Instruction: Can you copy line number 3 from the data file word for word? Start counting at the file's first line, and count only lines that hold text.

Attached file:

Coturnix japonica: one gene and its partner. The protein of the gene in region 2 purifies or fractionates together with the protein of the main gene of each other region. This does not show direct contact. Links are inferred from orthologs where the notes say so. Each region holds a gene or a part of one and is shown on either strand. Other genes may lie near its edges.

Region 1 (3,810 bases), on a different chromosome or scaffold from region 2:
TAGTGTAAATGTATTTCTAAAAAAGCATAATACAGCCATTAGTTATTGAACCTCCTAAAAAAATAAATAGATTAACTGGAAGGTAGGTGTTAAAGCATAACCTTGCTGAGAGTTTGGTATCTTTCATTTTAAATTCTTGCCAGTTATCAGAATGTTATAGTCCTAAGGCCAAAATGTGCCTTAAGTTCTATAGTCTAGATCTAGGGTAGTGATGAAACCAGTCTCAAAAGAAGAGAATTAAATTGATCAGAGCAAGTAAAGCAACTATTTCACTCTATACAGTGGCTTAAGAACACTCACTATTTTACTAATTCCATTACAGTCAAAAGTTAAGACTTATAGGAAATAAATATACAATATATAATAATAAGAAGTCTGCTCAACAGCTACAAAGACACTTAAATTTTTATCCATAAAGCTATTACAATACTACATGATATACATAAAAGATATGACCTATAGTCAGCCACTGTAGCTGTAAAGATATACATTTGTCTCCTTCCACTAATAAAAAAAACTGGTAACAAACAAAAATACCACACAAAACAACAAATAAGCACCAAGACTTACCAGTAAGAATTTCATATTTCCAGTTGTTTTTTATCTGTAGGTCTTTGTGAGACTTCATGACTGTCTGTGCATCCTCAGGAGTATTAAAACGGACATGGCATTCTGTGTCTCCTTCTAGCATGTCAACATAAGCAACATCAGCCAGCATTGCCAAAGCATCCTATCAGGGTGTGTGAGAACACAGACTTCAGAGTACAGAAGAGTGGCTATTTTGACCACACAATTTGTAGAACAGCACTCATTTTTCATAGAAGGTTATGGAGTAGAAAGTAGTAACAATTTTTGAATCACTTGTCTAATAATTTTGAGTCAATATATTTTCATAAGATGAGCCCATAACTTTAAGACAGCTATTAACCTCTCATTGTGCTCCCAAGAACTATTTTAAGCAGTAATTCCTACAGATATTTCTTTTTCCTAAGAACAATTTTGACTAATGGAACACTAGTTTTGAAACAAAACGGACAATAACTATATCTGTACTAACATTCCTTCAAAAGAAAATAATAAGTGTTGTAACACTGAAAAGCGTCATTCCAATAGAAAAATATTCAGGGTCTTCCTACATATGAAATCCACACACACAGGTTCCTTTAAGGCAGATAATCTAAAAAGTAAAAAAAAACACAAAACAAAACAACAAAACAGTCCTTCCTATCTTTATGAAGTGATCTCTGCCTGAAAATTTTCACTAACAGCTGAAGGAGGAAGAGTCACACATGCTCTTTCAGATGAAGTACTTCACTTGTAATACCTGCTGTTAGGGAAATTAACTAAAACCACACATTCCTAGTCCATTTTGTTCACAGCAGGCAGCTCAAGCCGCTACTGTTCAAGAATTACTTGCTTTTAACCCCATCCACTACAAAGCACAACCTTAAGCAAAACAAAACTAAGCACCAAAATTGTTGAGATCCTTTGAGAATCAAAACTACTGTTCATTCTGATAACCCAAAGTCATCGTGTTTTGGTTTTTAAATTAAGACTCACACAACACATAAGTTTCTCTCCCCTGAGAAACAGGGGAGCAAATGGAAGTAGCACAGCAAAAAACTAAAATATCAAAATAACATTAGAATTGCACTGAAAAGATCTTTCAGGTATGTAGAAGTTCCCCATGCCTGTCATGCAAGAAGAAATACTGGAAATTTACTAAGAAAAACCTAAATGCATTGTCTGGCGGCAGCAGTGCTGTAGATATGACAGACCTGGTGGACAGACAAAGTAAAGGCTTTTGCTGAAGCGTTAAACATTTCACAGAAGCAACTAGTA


TAGTGTAAATGTATTTCTAAAAAAGCATAATACAGCCATTAGTTATTGAACCTCCTAAAAAAATAAATAGATTAACTGGAAGGTAGGTGTTAAAGCATAACCTTGCTGAGAGTTTGGTATCTTTCATTTTAAATTCTTGCCAGTTATCAGAATGTTATAGTCCTAAGGCCAAAATGTGCCTTAAGTTCTATAGTCTAGATCTAGGGTAGTGATGAAACCAGTCTCAAAAGAAGAGAATTAAATTGATCAGAGCAAGTAAAGCAACTATTTCACTCTATACAGTGGCTTAAGAACACTCACTATTTTACTAATTCCATTACAGTCAAAAGTTAAGACTTATAGGAAATAAATATACAATATATAATAATAAGAAGTCTGCTCAACAGCTACAAAGACACTTAAATTTTTATCCATAAAGCTATTACAATACTACATGATATACATAAAAGATATGACCTATAGTCAGCCACTGTAGCTGTAAAGATATACATTTGTCTCCTTCCACTAATAAAAAAAACTGGTAACAAACAAAAATACCACACAAAACAACAAATAAGCACCAAGACTTACCAGTAAGAATTTCATATTTCCAGTTGTTTTTTATCTGTAGGTCTTTGTGAGACTTCATGACTGTCTGTGCATCCTCAGGAGTATTAAAACGGACATGGCATTCTGTGTCTCCTTCTAGCATGTCAACATAAGCAACATCAGCCAGCATTGCCAAAGCATCCTATCAGGGTGTGTGAGAACACAGACTTCAGAGTACAGAAGAGTGGCTATTTTGACCACACAATTTGTAGAACAGCACTCATTTTTCATAGAAGGTTATGGAGTAGAAAGTAGTAACAATTTTTGAATCACTTGTCTAATAATTTTGAGTCAATATATTTTCATAAGATGAGCCCATAACTTTAAGACAGCTATTAACCTCTCATTGTGCTCCCAAGAACTATTTTAAGCAGTAATTCCTACAGATATTTCTTTTTCCTAAGAACAATTTTGACTAATGGAACACTAGTTTTGAAACAAAACGGACAATAACTATATCTGTACTAACATTCCTTCAAAAGAAAATAATAAGTGTTGTAACACTGAAAAGCGTCATTCCAATAGAAAAATATTCAGGGTCTTCCTACATATGAAATCCACACACACAGGTTCCTTTAAGGCAGATAATCTAAAAAGTAAAAAAAAACACAAAACAAAACAACAAAACAGTCCTTCCTATCTTTATGAAGTGATCTCTGCCTGAAAATTTTCACTAACAGCTGAAGGAGGAAGAGTCACACATGCTCTTTCAGATGAAGTACTTCACTTGTAATACCTGCTGTTAGGGAAATTAACTAAAACCACACATTCCTAGTCCATTTTGTTCACAGCAGGCAGCTCAAGCCGCTACTGTTCAAGAATTACTTGCTTTTAACCCCATCCACTACAAAGCACAACCTTAAGCAAAACAAAACTAAGCACCAAAATTGTTGAGATCCTTTGAGAATCAAAACTACTGTTCATTCTGATAACCCAAAGTCATCGTGTTTTGGTTTTTAAATTAAGACTCACACAACACATAAGTTTCTCTCCCCTGAGAAACAGGGGAGCAAATGGAAGTAGCACAGCAAAAAACTAAAATATCAAAATAACATTAGAATTGCACTGAAAAGATCTTTCAGGTATGTAGAAGTTCCCCATGCCTGTCATGCAAGAAGAAATACTGGAAATTTACTAAGAAAAACCTAAATGCATTGTCTGGCGGCAGCAGTGCTGTAGATATGACAGACCTGGTGGACAGACAAAGTAAAGGCTTTTGCTGAAGCGTTAAACATTTCACAGAAGCAACTAGTA